By Brian Torrens

I had been invited to exhibit at a local Model Railway Exhibition; my only problem was that I didn’t have much rolling stock, having only recently returned to 16mm scale after a time in 4mm. I had read about making rolling stock from card, so I decided to try it. I found plans for coaches online, in the files area of the 16mm Narrow Gauge Modelling e-Group: they’re Ffestiniog Railway “bug box” types.

I printed out 2 of these, and glued them to cardboard: cereal boxes mostly. On one of these I cut out where the glazing would be, while the second has the framing cut out. These are glued together so the coach side will then have a ‘texture’: framing, droplights etc.

“Inner” side with the windows cut out

The “outer” layer for the framing

For strength I used a sheet of Balsa with the ends, using one printout for the end shape, and the other for the framing. With a thick balsa base, the four sides were glued together. Using the windows as a guide, I made an interior wall. The real strength comes from the glazing, which is the same size as the sides, glued in with the interior over that, and finally a cardboard roof. The chassis is two pieces of strip wood, and Binnie wheels, axleguards and couplings finish it.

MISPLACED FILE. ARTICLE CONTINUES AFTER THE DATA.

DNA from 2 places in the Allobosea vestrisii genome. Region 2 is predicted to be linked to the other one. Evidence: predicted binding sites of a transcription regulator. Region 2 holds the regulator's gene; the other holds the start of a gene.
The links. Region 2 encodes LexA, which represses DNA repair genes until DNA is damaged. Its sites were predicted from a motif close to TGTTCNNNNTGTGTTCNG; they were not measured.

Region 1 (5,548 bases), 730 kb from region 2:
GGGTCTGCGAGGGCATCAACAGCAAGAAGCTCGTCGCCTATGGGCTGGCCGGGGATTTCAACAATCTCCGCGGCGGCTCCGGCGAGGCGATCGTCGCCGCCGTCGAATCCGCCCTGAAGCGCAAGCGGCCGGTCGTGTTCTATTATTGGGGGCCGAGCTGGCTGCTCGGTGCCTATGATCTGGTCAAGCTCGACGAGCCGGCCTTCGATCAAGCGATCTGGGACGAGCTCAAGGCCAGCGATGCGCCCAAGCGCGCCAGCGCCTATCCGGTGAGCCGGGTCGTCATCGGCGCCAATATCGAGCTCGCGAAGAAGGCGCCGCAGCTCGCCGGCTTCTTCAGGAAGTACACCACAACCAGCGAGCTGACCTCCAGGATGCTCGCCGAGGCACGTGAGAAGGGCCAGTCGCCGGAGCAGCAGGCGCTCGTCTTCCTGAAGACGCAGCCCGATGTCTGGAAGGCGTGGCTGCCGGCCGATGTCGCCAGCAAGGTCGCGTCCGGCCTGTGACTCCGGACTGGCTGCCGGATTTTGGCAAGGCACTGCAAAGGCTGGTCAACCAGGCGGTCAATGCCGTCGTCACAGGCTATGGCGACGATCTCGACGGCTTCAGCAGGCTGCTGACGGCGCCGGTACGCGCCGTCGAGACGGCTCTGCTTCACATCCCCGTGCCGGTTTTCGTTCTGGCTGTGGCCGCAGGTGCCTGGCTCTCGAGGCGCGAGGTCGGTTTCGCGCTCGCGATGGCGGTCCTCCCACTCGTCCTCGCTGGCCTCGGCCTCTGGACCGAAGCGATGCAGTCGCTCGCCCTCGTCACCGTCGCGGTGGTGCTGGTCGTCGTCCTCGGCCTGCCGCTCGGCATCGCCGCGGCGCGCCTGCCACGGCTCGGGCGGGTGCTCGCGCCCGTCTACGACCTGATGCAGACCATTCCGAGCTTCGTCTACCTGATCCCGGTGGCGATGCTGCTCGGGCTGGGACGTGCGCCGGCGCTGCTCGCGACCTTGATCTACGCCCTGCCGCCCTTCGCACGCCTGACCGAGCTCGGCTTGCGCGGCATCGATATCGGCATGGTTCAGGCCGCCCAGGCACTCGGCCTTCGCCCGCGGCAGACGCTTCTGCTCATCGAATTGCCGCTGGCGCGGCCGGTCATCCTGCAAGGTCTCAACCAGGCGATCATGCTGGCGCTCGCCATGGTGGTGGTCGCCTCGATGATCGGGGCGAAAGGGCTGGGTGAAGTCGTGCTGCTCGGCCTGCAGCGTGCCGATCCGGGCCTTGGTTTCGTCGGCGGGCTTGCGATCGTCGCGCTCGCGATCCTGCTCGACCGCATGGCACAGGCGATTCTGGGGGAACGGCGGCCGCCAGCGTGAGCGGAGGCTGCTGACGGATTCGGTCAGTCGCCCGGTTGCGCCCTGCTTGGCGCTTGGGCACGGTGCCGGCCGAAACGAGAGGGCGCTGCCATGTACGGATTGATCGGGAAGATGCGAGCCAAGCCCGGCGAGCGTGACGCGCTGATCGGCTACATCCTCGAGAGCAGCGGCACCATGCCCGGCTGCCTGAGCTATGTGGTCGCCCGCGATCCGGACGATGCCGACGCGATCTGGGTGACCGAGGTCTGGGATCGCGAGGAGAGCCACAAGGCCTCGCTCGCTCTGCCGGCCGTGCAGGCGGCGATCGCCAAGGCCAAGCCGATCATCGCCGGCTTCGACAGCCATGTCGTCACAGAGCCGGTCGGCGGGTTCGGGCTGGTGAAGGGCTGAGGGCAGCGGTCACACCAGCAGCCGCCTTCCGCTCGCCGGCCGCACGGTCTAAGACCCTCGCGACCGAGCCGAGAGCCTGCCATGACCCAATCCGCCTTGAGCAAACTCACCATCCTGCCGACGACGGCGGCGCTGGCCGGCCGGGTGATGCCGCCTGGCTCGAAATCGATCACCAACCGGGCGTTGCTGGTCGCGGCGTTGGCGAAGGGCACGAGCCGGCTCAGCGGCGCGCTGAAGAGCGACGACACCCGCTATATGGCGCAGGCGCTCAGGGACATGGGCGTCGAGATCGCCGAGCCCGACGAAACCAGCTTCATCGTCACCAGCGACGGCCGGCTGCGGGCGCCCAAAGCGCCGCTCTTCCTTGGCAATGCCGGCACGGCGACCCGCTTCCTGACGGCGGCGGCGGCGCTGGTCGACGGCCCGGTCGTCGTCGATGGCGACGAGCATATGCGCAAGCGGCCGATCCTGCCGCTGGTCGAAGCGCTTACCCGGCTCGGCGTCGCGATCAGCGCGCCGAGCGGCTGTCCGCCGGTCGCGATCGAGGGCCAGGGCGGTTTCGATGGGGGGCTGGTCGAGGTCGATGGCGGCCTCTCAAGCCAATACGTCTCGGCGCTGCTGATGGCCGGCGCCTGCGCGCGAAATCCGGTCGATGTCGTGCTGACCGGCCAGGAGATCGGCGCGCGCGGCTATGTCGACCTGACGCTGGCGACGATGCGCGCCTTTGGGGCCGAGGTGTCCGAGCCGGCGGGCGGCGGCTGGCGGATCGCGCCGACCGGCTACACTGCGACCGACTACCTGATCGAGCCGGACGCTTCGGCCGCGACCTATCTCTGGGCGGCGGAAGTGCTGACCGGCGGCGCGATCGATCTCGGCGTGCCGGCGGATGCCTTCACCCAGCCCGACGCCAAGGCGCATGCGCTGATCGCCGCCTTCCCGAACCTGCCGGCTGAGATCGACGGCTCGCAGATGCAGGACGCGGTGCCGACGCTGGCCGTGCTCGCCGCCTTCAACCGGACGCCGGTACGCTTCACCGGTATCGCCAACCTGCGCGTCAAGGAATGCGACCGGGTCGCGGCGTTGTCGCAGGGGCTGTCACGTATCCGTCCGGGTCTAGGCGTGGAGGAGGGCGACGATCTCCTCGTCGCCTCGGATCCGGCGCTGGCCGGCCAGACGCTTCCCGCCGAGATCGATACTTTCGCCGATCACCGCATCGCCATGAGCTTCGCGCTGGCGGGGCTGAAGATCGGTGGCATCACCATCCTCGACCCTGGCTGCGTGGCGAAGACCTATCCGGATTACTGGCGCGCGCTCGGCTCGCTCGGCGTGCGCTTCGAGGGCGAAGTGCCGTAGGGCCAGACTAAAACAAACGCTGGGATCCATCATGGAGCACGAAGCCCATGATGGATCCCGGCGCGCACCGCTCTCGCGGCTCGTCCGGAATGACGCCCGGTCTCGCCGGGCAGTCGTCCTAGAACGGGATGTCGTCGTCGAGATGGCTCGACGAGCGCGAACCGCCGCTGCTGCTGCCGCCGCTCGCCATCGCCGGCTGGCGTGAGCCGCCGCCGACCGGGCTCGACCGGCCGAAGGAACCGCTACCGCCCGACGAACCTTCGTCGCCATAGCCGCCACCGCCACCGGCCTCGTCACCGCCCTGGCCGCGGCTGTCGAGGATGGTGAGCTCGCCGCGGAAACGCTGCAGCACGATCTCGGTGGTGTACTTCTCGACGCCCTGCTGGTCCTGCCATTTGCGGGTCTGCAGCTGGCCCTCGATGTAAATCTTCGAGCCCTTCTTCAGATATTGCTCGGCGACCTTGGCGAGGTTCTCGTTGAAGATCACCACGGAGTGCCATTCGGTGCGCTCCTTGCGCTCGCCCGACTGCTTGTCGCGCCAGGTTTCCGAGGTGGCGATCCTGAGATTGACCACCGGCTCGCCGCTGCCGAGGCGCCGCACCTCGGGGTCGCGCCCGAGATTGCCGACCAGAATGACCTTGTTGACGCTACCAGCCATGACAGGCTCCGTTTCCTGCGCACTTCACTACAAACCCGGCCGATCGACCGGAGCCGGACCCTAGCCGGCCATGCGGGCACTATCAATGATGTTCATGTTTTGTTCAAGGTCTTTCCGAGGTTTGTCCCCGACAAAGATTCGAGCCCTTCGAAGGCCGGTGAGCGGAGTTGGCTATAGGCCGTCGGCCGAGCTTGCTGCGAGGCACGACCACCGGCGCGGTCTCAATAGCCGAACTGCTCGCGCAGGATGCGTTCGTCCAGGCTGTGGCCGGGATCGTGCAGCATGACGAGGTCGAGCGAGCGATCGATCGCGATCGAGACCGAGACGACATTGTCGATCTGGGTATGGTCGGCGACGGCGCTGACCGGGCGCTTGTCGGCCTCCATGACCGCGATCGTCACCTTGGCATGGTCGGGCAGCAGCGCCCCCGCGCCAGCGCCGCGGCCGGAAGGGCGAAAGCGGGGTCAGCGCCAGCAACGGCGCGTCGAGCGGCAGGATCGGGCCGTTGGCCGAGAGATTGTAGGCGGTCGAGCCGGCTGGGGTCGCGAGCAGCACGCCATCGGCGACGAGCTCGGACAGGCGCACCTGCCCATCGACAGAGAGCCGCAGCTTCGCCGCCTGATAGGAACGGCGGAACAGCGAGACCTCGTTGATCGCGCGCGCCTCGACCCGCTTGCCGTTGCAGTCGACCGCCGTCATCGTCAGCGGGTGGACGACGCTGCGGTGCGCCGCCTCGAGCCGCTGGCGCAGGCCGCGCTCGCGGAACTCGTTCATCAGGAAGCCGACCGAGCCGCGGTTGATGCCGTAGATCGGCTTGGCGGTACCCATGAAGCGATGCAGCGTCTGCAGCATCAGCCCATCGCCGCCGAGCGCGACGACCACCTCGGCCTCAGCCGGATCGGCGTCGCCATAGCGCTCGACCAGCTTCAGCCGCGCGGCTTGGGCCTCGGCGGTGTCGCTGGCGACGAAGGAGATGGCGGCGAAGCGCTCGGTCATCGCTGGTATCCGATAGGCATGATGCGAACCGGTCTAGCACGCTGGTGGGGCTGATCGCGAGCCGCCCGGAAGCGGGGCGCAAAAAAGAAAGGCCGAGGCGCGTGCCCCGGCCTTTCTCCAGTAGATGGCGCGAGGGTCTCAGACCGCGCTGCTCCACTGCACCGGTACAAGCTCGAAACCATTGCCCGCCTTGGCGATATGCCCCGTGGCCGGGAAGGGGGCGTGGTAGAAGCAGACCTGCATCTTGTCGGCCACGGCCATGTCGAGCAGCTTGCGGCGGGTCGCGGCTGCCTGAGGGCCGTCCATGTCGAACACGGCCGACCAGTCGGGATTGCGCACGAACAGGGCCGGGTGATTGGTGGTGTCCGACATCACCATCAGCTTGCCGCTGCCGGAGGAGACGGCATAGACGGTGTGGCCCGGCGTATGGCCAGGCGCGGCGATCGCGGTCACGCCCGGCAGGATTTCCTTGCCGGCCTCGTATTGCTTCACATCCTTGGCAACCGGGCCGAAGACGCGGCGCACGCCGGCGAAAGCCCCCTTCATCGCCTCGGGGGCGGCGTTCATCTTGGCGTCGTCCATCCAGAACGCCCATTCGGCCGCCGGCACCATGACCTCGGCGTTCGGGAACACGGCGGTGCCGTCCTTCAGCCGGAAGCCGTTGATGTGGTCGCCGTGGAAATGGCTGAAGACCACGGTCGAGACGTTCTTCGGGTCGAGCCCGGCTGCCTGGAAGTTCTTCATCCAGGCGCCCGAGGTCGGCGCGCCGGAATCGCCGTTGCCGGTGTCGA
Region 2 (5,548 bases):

One carriage body almost complete, and the second being assembled

Trial run for one of the carriages

As my confidence with working with card grew, I decided to try something like a W & L brake van. I had always liked the look of these, and it looked ‘beefy’ enough to handle my line’s hopper wagons. I obtained plans, I think via the 16mm Facebook group. At the same time, my Dad had found an LGB chassis from when I modelled 16mm 20 years ago, which fitted the plan almost perfectly.

Starting with a piece of card, I cut it to the size of the main body, scribing out the planking. Using strip wood obtained from a craft shop, I cut these to the sizes to represent the exterior planking. Repeating for the other 3 sides, I had the main body ready. The LGB chassis had a representation of a platform at the end, and this was used to build up an end balcony, using another card/wood ‘endpiece’.

The brake van body, with strip wood framing

Adding the balcony end

The tension lock couplings were removed, also the rectangular buffer, I found a metal button to be a better representation of a normal centre buffer/coupling. A roof was cut from card.

The finished brake van